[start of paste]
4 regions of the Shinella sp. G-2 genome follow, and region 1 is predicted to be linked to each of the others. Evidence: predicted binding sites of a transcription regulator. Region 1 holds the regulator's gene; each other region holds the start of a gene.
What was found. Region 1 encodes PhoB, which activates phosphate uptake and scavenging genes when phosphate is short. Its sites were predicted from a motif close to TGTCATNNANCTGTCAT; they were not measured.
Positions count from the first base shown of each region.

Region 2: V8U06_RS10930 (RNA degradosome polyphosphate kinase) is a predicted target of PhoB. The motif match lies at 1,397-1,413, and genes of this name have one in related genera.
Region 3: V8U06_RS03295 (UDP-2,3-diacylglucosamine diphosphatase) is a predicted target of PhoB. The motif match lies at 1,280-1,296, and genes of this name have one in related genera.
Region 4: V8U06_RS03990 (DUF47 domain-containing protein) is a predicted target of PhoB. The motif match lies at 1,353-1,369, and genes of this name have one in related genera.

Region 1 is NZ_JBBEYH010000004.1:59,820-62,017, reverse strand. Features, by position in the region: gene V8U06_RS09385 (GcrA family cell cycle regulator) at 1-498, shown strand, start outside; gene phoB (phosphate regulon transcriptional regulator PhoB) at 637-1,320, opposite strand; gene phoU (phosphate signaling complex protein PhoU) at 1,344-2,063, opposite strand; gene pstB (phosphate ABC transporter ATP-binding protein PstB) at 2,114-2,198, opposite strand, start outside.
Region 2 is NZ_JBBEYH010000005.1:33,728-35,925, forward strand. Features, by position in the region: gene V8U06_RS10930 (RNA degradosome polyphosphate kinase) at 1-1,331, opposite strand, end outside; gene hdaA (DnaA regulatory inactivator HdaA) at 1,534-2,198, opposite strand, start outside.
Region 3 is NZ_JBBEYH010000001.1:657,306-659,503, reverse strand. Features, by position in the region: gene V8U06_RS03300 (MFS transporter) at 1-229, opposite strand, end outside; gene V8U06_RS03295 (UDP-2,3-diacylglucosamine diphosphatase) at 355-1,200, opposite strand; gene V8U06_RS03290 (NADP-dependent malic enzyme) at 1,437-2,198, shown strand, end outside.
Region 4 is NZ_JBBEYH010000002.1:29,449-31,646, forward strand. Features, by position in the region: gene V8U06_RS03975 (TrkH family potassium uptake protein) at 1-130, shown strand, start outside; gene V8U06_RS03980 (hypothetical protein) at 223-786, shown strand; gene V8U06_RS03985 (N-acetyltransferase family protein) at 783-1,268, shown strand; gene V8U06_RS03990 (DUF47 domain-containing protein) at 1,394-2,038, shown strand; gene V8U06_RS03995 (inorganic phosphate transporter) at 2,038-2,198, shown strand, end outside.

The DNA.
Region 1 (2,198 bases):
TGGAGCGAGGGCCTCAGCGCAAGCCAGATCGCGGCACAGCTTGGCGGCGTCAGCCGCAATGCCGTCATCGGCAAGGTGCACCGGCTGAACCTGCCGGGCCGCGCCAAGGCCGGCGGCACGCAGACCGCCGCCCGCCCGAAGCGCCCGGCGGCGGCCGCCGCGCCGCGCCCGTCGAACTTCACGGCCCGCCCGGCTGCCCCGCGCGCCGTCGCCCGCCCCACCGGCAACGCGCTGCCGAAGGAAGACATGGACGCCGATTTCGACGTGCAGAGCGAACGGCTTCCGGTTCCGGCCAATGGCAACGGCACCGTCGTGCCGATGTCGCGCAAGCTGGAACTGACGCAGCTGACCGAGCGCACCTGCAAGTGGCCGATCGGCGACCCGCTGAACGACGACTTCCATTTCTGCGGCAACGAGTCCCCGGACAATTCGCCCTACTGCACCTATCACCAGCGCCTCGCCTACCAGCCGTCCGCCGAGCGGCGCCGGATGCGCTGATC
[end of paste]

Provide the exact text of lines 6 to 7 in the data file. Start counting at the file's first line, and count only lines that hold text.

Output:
Region 4: V8U06_RS03990 (DUF47 domain-containing protein) is a predicted target of PhoB. The motif match lies at 1,353-1,369, and genes of this name have one in related genera.

Region 1 is NZ_JBBEYH010000004.1:59,820-62,017, reverse strand. Features, by position in the region: gene V8U06_RS09385 (GcrA family cell cycle regulator) at 1-498, shown strand, start outside; gene phoB (phosphate regulon transcriptional regulator PhoB) at 637-1,320, opposite strand; gene phoU (phosphate signaling complex protein PhoU) at 1,344-2,063, opposite strand; gene pstB (phosphate ABC transporter ATP-binding protein PstB) at 2,114-2,198, opposite strand, start outside.